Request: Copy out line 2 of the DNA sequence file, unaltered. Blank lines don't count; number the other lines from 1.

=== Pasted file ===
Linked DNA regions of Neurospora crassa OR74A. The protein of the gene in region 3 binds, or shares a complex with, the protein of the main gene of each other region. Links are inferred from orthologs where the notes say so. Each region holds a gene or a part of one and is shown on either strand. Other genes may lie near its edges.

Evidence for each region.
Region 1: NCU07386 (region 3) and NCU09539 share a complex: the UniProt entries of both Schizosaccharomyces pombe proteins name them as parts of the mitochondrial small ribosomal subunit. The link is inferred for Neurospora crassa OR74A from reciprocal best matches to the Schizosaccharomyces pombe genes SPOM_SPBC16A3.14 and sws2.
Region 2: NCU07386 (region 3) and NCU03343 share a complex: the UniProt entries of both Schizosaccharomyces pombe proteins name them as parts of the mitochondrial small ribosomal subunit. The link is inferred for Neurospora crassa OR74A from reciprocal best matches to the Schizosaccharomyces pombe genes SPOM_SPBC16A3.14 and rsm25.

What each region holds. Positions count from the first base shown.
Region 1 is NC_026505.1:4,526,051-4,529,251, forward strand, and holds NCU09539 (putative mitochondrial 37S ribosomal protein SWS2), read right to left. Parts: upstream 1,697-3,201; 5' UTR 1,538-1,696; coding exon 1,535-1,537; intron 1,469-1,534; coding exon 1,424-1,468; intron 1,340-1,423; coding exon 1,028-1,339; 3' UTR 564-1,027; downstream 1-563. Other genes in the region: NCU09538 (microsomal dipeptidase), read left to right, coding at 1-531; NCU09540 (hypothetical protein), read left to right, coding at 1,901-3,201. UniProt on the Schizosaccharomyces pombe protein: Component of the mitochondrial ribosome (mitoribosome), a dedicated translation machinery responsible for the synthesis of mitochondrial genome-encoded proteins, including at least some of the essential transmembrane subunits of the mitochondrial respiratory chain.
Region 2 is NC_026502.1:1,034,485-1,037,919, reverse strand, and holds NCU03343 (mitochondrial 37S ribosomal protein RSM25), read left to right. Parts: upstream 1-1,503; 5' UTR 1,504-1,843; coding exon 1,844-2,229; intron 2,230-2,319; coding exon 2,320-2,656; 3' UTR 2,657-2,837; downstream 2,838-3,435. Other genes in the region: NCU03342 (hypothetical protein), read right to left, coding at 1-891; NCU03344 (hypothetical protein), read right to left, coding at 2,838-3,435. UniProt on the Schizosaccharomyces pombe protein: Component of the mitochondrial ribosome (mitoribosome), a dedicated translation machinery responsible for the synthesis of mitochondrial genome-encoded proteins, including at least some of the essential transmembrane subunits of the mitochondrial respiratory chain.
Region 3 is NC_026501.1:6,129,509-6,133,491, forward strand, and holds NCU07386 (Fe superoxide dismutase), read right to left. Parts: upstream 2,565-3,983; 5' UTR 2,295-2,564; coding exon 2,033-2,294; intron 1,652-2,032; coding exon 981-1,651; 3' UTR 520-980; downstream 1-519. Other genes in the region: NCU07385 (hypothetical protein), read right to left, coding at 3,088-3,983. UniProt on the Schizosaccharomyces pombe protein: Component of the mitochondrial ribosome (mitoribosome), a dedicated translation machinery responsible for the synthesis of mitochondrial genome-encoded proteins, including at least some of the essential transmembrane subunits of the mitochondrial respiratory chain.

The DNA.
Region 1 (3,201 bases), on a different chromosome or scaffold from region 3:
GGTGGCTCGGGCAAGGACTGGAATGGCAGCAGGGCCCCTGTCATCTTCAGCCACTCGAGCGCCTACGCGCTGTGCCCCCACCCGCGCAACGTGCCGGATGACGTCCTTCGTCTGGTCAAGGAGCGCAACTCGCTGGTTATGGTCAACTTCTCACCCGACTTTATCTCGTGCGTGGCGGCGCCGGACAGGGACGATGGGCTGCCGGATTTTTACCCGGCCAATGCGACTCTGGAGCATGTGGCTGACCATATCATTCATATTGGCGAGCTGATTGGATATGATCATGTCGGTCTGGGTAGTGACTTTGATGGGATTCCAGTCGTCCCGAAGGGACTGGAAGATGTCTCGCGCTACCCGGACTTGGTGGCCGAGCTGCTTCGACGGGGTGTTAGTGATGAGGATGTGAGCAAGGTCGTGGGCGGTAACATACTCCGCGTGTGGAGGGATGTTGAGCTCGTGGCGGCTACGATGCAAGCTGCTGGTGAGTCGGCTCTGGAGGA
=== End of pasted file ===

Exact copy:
Evidence for each region.